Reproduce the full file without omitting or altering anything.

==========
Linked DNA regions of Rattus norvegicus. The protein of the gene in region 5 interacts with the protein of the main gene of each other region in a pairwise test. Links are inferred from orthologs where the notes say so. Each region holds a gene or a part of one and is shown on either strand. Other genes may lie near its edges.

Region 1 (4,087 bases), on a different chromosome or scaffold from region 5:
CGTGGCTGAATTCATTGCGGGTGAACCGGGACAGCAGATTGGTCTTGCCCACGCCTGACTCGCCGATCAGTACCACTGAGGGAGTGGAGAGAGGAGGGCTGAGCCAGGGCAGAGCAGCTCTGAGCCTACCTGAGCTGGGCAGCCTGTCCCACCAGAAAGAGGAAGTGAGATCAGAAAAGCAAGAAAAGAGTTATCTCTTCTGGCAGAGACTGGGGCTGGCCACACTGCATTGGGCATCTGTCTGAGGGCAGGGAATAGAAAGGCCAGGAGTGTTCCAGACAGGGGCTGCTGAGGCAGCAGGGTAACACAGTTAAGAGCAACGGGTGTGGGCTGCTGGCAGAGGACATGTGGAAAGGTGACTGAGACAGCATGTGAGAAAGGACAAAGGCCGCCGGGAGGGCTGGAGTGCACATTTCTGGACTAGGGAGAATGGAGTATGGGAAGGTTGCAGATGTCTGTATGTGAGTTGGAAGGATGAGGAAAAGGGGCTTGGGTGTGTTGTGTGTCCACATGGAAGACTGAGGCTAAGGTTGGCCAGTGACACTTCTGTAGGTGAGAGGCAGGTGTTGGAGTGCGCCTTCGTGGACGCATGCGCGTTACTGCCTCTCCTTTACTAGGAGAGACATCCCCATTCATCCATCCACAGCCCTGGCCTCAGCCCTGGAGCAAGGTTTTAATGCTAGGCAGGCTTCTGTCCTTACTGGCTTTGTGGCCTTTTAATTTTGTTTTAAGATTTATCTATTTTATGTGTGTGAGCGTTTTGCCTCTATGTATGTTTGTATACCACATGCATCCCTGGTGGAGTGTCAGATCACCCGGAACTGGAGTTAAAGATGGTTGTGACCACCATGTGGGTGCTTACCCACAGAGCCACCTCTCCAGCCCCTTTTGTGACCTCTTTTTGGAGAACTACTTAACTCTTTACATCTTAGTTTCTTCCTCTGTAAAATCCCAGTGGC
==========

Linked DNA regions of Rattus norvegicus. The protein of the gene in region 5 interacts with the protein of the main gene of each other region in a pairwise test. Links are inferred from orthologs where the notes say so. Each region holds a gene or a part of one and is shown on either strand. Other genes may lie near its edges.

Region 1 (4,087 bases), on a different chromosome or scaffold from region 5:
CGTGGCTGAATTCATTGCGGGTGAACCGGGACAGCAGATTGGTCTTGCCCACGCCTGACTCGCCGATCAGTACCACTGAGGGAGTGGAGAGAGGAGGGCTGAGCCAGGGCAGAGCAGCTCTGAGCCTACCTGAGCTGGGCAGCCTGTCCCACCAGAAAGAGGAAGTGAGATCAGAAAAGCAAGAAAAGAGTTATCTCTTCTGGCAGAGACTGGGGCTGGCCACACTGCATTGGGCATCTGTCTGAGGGCAGGGAATAGAAAGGCCAGGAGTGTTCCAGACAGGGGCTGCTGAGGCAGCAGGGTAACACAGTTAAGAGCAACGGGTGTGGGCTGCTGGCAGAGGACATGTGGAAAGGTGACTGAGACAGCATGTGAGAAAGGACAAAGGCCGCCGGGAGGGCTGGAGTGCACATTTCTGGACTAGGGAGAATGGAGTATGGGAAGGTTGCAGATGTCTGTATGTGAGTTGGAAGGATGAGGAAAAGGGGCTTGGGTGTGTTGTGTGTCCACATGGAAGACTGAGGCTAAGGTTGGCCAGTGACACTTCTGTAGGTGAGAGGCAGGTGTTGGAGTGCGCCTTCGTGGACGCATGCGCGTTACTGCCTCTCCTTTACTAGGAGAGACATCCCCATTCATCCATCCACAGCCCTGGCCTCAGCCCTGGAGCAAGGTTTTAATGCTAGGCAGGCTTCTGTCCTTACTGGCTTTGTGGCCTTTTAATTTTGTTTTAAGATTTATCTATTTTATGTGTGTGAGCGTTTTGCCTCTATGTATGTTTGTATACCACATGCATCCCTGGTGGAGTGTCAGATCACCCGGAACTGGAGTTAAAGATGGTTGTGACCACCATGTGGGTGCTTACCCACAGAGCCACCTCTCCAGCCCCTTTTGTGACCTCTTTTTGGAGAACTACTTAACTCTTTACATCTTAGTTTCTTCCTCTGTAAAATCCCAGTGGC